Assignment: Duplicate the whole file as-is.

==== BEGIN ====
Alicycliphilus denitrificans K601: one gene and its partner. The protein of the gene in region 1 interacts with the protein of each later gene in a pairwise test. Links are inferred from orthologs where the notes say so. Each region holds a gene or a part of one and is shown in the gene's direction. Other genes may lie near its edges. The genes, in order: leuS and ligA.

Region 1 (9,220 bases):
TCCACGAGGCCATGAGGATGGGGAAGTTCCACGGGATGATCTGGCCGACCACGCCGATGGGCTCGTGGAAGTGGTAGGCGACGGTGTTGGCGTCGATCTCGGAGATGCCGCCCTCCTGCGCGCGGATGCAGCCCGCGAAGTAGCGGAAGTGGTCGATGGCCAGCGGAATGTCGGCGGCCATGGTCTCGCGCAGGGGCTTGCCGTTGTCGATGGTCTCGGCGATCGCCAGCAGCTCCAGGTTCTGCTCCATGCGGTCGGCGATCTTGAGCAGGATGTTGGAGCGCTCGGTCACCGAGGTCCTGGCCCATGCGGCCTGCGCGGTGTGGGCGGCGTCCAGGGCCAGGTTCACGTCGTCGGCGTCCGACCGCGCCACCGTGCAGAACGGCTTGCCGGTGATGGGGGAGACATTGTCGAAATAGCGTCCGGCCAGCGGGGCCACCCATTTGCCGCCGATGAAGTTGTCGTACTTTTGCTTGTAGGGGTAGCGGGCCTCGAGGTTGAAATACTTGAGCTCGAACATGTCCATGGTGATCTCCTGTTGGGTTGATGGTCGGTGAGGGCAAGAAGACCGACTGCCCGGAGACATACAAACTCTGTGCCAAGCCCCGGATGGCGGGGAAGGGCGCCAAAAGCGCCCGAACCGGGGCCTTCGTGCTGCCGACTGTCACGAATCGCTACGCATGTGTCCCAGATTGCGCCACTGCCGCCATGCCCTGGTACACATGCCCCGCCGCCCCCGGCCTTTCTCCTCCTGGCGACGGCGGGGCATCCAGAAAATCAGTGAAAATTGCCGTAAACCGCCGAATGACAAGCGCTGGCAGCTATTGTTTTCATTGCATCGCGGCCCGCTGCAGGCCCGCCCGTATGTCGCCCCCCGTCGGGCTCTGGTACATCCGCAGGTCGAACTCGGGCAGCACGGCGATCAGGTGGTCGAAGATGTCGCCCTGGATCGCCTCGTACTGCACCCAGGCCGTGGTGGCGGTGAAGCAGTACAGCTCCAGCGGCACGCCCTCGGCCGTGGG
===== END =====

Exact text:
Alicycliphilus denitrificans K601: one gene and its partner. The protein of the gene in region 1 interacts with the protein of each later gene in a pairwise test. Links are inferred from orthologs where the notes say so. Each region holds a gene or a part of one and is shown in the gene's direction. Other genes may lie near its edges. The genes, in order: leuS and ligA.

Region 1 (9,220 bases):
TCCACGAGGCCATGAGGATGGGGAAGTTCCACGGGATGATCTGGCCGACCACGCCGATGGGCTCGTGGAAGTGGTAGGCGACGGTGTTGGCGTCGATCTCGGAGATGCCGCCCTCCTGCGCGCGGATGCAGCCCGCGAAGTAGCGGAAGTGGTCGATGGCCAGCGGAATGTCGGCGGCCATGGTCTCGCGCAGGGGCTTGCCGTTGTCGATGGTCTCGGCGATCGCCAGCAGCTCCAGGTTCTGCTCCATGCGGTCGGCGATCTTGAGCAGGATGTTGGAGCGCTCGGTCACCGAGGTCCTGGCCCATGCGGCCTGCGCGGTGTGGGCGGCGTCCAGGGCCAGGTTCACGTCGTCGGCGTCCGACCGCGCCACCGTGCAGAACGGCTTGCCGGTGATGGGGGAGACATTGTCGAAATAGCGTCCGGCCAGCGGGGCCACCCATTTGCCGCCGATGAAGTTGTCGTACTTTTGCTTGTAGGGGTAGCGGGCCTCGAGGTTGAAATACTTGAGCTCGAACATGTCCATGGTGATCTCCTGTTGGGTTGATGGTCGGTGAGGGCAAGAAGACCGACTGCCCGGAGACATACAAACTCTGTGCCAAGCCCCGGATGGCGGGGAAGGGCGCCAAAAGCGCCCGAACCGGGGCCTTCGTGCTGCCGACTGTCACGAATCGCTACGCATGTGTCCCAGATTGCGCCACTGCCGCCATGCCCTGGTACACATGCCCCGCCGCCCCCGGCCTTTCTCCTCCTGGCGACGGCGGGGCATCCAGAAAATCAGTGAAAATTGCCGTAAACCGCCGAATGACAAGCGCTGGCAGCTATTGTTTTCATTGCATCGCGGCCCGCTGCAGGCCCGCCCGTATGTCGCCCCCCGTCGGGCTCTGGTACATCCGCAGGTCGAACTCGGGCAGCACGGCGATCAGGTGGTCGAAGATGTCGCCCTGGATCGCCTCGTACTGCACCCAGGCCGTGGTGGCGGTGAAGCAGTACAGCTCCAGCGGCACGCCCTCGGCCGTGGG